A colourful pattern made by placing coloured sweets into a plate of water

This is one you may have seen before – using Skittles to make a rainbow pattern on a plate. If you have seen this one before, why not try out X-peri-mas #1 or #2 instead?

I love this little experiment because it’s never the same twice. I also use it in public shows when I need a little time to set up something a little bit more complicated than normal because I can get young volunteers up to make the pattern and then give it a minute while the experiment works.

A satisfying box of starting materials…

What you will need:

  • Skittles
  • Water
  • Plate
  • Flat surface

It’s as simple as that. Place skittles on a plate and then pour water into the plate.

The fun comes when you think about how you might get a specific pattern – maybe you want a realistic rainbow?

Maybe you want to make a more abstract tie-dye style pattern?

Or what about something with a Christmas feeling – a star or a snowflake?

Depending on where you put the skittles you can get a variety of patterns at the end.

The supercut of skittle patterns

I’ve experimented with quite a few different ways of shepherding the colours to go where I want them and haven’t always been successful.

I attempted to use a stencil to apply a coating of a hydrophobic oil onto the plate – hoping that the water-based skittle colours would avoid it and leave a star.

Didn’t work.
I fail a lot – I thought you might appreciate seeing some of the ideas that did not work.

So what’s actually going on?

The colour on the outside of skittles is actually soluble in water. This means that is can come loose from the sweet itself and go for a little swim in the water that we have added. The warmer the water, the happier the colourful molecules are to go for that swim! This means that if you use hot water the colour dissolves faster and will make your pattern faster too! So that’s why the colours come off the sweets and go into the water instead…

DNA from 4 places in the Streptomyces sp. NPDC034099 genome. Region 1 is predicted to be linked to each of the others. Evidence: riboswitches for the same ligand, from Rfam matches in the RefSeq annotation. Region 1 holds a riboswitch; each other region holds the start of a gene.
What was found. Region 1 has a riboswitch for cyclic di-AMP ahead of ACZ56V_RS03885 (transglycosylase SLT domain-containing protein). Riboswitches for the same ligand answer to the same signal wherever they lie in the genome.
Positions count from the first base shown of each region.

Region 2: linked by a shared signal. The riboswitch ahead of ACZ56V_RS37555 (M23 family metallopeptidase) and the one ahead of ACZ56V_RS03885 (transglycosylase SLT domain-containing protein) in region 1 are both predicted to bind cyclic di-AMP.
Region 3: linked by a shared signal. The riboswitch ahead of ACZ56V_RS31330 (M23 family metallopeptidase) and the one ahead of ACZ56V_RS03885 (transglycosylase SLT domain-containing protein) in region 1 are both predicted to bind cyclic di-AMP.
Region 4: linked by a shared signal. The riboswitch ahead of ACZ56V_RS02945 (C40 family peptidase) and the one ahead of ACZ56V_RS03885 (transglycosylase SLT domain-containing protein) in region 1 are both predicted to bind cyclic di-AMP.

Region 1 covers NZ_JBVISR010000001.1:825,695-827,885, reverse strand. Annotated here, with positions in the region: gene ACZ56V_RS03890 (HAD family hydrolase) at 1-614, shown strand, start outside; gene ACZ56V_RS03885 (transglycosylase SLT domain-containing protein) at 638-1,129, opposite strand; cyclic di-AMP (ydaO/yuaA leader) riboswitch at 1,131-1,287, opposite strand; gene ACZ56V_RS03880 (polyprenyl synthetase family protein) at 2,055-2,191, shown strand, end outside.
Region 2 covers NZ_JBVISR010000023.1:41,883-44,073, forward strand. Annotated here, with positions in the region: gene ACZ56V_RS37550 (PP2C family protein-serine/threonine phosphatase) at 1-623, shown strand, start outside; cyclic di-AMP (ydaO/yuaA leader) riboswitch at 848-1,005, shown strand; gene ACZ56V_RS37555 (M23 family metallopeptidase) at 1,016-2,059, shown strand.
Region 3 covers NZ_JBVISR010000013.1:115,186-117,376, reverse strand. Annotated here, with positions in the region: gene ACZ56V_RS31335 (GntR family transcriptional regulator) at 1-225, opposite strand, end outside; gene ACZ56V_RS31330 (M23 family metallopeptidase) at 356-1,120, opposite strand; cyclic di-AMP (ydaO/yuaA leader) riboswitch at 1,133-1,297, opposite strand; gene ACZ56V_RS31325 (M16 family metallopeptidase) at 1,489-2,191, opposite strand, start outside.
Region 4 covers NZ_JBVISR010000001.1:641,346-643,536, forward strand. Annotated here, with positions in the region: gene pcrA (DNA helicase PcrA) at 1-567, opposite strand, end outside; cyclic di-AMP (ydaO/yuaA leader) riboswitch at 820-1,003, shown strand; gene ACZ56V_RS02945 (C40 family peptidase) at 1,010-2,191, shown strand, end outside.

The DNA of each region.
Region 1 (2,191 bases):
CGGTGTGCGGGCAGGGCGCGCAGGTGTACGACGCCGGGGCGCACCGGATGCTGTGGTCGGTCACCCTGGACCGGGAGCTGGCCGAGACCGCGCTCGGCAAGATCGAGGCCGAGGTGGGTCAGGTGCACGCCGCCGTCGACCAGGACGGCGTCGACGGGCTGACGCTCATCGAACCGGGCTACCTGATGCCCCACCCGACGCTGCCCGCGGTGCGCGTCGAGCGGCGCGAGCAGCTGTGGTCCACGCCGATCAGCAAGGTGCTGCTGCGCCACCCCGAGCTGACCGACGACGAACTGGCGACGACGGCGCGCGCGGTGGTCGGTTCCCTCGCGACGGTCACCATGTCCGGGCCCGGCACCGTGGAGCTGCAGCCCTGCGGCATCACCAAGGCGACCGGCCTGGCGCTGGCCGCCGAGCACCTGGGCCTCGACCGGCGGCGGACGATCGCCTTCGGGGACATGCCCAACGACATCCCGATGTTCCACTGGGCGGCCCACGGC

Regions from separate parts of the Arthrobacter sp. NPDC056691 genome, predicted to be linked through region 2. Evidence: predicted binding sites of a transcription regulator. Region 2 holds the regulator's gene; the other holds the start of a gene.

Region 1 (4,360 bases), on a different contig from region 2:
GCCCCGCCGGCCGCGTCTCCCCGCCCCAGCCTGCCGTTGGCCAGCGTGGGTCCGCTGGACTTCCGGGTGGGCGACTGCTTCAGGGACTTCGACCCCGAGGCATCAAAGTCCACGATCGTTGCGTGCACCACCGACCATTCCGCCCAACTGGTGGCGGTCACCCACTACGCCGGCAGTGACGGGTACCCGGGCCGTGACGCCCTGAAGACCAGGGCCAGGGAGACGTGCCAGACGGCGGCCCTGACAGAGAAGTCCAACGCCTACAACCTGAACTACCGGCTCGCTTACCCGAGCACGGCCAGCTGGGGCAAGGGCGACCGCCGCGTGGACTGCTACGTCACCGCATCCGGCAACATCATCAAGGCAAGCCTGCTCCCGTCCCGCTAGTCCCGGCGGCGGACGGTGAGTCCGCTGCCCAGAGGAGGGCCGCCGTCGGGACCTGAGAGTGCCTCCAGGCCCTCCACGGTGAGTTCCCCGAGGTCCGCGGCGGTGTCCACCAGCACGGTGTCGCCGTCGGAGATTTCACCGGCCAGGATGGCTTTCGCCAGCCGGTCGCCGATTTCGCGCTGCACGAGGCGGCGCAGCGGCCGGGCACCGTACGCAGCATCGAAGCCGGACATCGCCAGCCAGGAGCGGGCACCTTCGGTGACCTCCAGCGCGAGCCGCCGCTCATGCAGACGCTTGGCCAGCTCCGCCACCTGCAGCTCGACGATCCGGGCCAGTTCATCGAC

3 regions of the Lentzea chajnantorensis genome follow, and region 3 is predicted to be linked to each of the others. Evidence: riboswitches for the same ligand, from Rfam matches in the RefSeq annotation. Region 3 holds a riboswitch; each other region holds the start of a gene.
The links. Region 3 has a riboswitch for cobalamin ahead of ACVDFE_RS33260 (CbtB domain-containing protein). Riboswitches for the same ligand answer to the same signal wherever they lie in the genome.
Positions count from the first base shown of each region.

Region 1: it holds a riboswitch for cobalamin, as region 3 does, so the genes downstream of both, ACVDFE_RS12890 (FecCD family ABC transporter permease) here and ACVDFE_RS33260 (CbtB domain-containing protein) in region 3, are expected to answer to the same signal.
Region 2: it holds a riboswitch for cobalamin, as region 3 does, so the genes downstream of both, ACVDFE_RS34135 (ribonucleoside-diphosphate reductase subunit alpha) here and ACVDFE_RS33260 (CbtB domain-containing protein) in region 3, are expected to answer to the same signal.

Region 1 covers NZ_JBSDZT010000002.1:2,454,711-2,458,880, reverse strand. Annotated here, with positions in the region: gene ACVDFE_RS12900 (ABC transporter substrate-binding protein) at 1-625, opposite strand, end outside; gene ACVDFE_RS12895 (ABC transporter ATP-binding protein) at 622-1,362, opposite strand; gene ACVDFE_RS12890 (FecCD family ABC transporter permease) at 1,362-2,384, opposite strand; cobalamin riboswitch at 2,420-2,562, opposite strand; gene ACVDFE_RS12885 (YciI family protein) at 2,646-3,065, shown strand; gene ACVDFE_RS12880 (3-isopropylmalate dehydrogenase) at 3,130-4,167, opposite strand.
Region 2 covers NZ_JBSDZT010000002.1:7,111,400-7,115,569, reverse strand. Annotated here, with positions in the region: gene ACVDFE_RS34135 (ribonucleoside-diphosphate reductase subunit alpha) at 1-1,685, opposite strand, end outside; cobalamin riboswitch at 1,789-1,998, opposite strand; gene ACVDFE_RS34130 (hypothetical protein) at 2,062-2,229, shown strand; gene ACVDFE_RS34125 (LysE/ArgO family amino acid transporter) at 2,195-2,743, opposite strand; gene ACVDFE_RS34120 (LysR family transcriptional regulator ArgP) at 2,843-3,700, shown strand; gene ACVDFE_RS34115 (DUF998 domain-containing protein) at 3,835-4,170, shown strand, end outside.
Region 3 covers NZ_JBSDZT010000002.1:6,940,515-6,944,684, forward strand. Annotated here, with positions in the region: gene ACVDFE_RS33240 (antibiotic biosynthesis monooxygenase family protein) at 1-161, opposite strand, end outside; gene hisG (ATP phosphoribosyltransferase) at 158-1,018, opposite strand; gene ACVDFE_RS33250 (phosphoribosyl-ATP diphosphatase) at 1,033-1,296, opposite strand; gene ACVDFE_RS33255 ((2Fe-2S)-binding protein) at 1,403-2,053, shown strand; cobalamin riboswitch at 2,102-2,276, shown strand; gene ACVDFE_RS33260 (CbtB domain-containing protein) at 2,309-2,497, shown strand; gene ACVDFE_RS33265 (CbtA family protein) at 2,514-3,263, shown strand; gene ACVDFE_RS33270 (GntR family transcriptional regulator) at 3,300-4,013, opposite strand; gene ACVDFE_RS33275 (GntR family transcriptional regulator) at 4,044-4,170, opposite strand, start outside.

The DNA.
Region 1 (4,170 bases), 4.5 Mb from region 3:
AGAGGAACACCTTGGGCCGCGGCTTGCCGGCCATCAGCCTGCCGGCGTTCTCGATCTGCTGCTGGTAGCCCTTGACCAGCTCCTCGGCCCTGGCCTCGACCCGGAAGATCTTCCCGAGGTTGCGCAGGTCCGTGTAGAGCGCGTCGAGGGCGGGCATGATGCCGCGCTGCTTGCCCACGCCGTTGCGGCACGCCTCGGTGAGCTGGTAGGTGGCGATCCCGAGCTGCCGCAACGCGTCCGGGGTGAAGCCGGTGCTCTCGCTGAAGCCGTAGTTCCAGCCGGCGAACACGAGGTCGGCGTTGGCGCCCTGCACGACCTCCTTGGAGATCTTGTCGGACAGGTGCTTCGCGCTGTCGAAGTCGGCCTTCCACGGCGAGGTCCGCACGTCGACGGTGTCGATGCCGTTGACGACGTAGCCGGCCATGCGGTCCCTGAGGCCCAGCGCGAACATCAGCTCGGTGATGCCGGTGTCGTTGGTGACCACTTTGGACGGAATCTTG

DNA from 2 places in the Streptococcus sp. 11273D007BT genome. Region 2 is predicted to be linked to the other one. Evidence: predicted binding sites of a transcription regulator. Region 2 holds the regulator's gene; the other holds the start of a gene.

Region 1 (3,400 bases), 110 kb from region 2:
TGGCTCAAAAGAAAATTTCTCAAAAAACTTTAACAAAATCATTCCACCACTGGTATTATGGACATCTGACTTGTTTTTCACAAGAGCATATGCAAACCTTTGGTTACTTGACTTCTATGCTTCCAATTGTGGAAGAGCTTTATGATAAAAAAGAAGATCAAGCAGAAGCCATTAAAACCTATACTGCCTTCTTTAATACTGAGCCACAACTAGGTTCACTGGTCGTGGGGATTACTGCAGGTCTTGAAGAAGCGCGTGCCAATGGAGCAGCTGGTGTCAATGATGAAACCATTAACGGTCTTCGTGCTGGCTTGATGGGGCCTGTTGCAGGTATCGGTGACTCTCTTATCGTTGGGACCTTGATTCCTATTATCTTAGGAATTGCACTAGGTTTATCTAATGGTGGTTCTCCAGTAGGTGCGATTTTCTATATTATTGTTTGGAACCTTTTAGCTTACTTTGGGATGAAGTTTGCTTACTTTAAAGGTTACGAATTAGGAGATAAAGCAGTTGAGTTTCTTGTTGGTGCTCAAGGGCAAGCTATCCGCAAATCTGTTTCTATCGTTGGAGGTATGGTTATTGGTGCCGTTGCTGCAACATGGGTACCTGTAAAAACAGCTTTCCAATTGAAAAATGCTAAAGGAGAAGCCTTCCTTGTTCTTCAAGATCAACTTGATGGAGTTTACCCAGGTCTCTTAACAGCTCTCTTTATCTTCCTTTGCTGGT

…but why does it form the pattern?

Well, as the colour molecules dissolve off the sweets they like to spread out and move about in the liquid. The molecules will move in all directions but we will definitely notice if they spread out away from the sweets because areas of the water that weren’t colourful before will suddenly become colourful! If all your sweets are around the outside all the colours will run towards the centre of your dish. That’s how the rainbow appears on your plate!

When the stripe of one colour meets the stripe of the other, the colours don’t mix straight away. Imagine that there are lots of people just swimming about and splashing away in the water. If you and your friends all start in the same place then you will start to head in a similar direction. When you come close to another group of swimmers you’ll all bounce off each other and clash – to avoid these clashes you can all start to go in the same direction – away from where you started. Where there are clashes, we will see sharp lines between the colours. But if you wait long enough, the swimmers will start to find gaps between the groups and start to mix… after about half an hour we end up with the same brown mess with totally white sweets in it, no matter what you start with. It would be sad, if it wasn’t so easy to just make a new, pretty pattern!

Try it out and remember to share pictures of your creations with me on Twitter with #XPeriMas!



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